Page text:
The accidental landlord
SHE would make a 24-carat tenant, I was sure. I had found someone with a cracking job, a high salary and such an angelic face I didn’t think it likely she was hiding some shocking secret or a criminal past. So I was a bit stumped when she failed the credit check.
When I read through the report from the referencing agency, I saw that her employer had verified that her earnings were more than enough to comfortably cover the rent. Her previous addresses had been confirmed, she had cleared the ID check and she had no County Court Judgments against her. So what on earth could be the problem?
The problem was that her previous landlord had failed to give her a reference. The referencing agency had made several attempts to contact the landlord over the course of a week, but she had ignored them.
After the third email failed to elicit a response, the agency had given up. They probably thought they had done enough for their £20 fee. However, the lack of a landlord reference meant they ruled that the tenant posed an “unacceptable risk”.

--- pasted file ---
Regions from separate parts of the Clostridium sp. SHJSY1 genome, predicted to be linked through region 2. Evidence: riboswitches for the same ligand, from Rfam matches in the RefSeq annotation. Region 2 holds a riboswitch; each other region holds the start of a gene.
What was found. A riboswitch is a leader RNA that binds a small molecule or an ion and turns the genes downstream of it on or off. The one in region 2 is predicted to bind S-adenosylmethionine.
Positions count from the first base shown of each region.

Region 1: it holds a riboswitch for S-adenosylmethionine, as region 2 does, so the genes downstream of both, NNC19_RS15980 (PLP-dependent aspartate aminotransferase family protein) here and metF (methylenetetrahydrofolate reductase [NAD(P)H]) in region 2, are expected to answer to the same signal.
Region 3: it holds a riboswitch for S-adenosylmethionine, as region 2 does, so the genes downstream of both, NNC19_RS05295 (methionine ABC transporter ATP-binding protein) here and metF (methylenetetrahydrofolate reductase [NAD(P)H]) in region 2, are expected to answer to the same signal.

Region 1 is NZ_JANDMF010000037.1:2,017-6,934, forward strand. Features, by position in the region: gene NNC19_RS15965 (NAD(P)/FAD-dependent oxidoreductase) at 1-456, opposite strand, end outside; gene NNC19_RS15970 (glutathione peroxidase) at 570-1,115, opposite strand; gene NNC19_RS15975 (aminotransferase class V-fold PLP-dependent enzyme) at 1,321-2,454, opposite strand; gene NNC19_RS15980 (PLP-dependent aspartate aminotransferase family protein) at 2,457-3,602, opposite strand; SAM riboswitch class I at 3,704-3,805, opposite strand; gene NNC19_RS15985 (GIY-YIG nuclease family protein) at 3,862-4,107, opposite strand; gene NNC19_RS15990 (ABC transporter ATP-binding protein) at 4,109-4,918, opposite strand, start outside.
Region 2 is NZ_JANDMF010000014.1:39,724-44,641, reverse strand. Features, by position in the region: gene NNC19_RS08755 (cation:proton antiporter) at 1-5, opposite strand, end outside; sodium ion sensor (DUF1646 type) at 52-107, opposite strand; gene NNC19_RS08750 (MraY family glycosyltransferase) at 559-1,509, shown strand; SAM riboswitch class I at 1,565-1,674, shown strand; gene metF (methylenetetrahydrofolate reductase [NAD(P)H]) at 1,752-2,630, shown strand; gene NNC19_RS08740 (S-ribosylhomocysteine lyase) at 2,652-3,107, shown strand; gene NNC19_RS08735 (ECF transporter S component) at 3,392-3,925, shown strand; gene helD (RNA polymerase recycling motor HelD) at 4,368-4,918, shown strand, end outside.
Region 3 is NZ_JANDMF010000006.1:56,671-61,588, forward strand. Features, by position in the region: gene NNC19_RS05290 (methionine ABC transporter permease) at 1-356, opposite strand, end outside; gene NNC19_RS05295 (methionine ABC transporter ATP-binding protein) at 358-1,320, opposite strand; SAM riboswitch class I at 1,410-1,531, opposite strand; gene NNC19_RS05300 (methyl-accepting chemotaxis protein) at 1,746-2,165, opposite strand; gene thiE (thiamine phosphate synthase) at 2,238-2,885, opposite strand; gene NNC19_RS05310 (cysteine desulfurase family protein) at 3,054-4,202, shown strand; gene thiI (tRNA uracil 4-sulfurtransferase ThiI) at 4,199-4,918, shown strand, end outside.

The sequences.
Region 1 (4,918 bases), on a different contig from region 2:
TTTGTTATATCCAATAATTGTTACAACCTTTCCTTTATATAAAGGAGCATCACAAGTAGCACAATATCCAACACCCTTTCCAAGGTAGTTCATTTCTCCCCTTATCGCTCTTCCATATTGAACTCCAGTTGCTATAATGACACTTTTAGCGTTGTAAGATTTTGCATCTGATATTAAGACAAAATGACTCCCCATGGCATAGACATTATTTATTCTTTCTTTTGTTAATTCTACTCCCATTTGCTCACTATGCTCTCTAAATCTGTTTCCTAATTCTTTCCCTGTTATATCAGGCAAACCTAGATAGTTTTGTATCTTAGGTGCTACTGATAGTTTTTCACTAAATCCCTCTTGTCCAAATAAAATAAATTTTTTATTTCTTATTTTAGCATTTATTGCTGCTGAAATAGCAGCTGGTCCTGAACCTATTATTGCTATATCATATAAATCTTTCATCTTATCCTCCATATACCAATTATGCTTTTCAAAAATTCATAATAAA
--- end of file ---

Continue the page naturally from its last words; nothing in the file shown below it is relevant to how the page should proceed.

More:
I was advised by the referencing agency to ask the applicant for a guarantor if I wanted to proceed with the tenancy.
This seemed an extreme measure for someone who was so clearly capable of affording the rent, so instead I asked the tenant to persuade her landlord to contact me direct. When the call came the landlord told me my applicant had been an “exemplary” tenant, she’d always paid her rent on time and looked after the property.
I wonder if this landlord realised how close her “exemplary” tenant came to losing my property because she couldn’t be bothered to give her a reference.
The landlord’s excuse for ignoring the emails and phone calls from the referencing agency was that she had been busy. Well, we are all busy — but seriously, how busy do you have to be to not be able to take one phone call or send a quick email? I have occasionally come across landlords